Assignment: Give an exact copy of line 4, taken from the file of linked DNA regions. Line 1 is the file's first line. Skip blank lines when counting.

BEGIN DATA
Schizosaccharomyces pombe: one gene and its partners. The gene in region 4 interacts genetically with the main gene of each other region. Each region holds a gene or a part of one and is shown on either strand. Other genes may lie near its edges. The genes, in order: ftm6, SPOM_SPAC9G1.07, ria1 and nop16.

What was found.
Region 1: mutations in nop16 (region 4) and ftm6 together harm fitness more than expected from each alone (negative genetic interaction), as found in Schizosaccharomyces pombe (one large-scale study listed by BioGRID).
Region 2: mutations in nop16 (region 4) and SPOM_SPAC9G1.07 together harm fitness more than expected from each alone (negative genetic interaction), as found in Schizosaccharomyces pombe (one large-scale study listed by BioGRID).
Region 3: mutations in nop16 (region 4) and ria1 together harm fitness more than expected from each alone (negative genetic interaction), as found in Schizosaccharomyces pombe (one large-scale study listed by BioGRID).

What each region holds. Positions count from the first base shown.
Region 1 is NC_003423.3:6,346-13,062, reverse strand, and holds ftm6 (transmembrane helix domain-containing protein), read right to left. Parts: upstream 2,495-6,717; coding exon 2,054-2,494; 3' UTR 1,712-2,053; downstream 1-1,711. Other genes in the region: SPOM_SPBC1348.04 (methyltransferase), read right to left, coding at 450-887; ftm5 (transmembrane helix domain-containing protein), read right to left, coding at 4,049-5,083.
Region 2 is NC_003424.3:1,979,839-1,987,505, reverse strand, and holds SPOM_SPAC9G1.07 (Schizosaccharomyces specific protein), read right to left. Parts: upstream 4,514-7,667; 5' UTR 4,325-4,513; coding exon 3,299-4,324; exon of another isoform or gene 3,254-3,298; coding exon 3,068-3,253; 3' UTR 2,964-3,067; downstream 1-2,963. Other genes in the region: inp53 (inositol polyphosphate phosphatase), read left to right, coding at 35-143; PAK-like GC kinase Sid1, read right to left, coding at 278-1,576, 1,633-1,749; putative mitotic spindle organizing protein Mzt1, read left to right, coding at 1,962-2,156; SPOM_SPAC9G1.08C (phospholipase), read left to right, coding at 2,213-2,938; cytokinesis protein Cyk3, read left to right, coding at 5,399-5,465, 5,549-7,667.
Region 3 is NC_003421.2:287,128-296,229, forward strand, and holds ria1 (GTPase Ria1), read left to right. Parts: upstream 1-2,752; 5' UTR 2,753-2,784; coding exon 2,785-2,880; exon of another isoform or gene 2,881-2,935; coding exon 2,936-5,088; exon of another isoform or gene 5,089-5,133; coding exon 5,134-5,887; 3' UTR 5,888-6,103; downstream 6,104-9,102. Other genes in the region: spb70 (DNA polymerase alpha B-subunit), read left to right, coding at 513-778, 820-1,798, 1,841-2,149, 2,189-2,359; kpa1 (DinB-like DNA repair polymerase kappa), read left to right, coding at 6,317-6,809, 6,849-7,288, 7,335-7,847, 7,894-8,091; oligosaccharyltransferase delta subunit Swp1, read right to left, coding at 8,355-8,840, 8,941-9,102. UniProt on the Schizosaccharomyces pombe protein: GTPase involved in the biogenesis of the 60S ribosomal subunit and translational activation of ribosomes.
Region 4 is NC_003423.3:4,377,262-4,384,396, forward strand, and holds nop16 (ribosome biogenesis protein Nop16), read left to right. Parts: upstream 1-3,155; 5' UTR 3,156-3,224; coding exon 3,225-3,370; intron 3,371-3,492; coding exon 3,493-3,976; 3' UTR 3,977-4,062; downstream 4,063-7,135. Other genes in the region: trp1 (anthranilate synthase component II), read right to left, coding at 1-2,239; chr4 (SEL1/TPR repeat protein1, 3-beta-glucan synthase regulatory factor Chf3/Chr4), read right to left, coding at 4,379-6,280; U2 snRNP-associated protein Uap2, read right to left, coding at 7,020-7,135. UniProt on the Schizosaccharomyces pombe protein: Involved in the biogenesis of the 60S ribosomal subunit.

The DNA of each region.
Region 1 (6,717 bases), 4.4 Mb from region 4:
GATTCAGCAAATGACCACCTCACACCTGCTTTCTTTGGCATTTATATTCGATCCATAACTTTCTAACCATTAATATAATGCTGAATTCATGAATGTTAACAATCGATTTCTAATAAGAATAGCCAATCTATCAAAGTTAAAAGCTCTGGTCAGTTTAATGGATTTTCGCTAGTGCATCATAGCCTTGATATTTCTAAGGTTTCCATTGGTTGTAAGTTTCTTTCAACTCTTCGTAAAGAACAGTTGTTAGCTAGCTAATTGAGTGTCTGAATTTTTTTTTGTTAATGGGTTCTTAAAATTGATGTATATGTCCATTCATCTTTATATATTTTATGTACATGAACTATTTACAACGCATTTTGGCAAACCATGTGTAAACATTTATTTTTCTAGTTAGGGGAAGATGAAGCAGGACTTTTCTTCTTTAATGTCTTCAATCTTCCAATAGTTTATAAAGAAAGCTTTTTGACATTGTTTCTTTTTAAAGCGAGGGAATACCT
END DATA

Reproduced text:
Region 2: mutations in nop16 (region 4) and SPOM_SPAC9G1.07 together harm fitness more than expected from each alone (negative genetic interaction), as found in Schizosaccharomyces pombe (one large-scale study listed by BioGRID).